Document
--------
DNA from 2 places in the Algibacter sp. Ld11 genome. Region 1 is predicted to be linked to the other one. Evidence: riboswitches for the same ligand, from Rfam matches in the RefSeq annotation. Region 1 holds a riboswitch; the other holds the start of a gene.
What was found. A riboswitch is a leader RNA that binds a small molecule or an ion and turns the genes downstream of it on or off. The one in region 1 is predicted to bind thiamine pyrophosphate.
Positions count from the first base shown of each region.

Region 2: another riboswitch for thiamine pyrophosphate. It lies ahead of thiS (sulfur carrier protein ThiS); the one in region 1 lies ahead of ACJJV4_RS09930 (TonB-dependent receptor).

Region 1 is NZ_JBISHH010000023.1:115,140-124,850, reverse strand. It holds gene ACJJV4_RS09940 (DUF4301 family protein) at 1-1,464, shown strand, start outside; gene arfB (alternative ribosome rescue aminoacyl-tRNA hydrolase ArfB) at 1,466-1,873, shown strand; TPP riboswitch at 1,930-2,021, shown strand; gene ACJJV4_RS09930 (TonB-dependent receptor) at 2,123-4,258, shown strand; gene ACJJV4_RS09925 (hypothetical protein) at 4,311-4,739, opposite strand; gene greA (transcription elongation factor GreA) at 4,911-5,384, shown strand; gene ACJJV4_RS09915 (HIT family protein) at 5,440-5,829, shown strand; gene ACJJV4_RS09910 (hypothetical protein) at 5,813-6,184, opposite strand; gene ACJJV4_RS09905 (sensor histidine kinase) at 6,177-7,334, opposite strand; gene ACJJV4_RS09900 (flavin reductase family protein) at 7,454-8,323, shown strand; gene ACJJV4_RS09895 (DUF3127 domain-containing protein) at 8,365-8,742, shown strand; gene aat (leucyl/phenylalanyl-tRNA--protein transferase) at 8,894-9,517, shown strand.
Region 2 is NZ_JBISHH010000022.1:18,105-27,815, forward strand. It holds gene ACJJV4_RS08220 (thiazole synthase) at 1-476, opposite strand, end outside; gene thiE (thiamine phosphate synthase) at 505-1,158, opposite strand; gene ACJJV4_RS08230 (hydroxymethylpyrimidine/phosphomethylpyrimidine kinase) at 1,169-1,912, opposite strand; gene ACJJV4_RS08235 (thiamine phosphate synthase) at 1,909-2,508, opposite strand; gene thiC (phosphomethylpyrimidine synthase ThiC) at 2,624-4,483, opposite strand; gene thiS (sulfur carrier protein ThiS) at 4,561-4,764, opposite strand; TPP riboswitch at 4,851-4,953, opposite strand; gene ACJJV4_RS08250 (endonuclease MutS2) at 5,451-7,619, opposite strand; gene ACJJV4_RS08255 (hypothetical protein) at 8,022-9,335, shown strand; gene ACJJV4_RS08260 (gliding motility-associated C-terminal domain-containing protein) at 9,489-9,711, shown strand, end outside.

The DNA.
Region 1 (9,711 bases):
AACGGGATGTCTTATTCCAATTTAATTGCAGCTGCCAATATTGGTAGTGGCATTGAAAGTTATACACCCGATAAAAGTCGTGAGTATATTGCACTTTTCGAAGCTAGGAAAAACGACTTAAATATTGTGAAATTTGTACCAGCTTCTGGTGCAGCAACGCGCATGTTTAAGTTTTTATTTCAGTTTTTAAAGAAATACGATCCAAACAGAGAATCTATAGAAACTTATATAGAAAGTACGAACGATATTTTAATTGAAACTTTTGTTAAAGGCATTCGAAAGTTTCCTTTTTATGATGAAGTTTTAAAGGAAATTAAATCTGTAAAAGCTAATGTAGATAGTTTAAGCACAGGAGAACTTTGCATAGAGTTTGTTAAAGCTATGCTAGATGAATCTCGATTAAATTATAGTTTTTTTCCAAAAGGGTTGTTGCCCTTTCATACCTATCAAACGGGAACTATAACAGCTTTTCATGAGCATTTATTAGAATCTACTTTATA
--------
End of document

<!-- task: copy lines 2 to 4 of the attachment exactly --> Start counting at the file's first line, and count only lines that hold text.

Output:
What was found. A riboswitch is a leader RNA that binds a small molecule or an ion and turns the genes downstream of it on or off. The one in region 1 is predicted to bind thiamine pyrophosphate.
Positions count from the first base shown of each region.

Region 2: another riboswitch for thiamine pyrophosphate. It lies ahead of thiS (sulfur carrier protein ThiS); the one in region 1 lies ahead of ACJJV4_RS09930 (TonB-dependent receptor).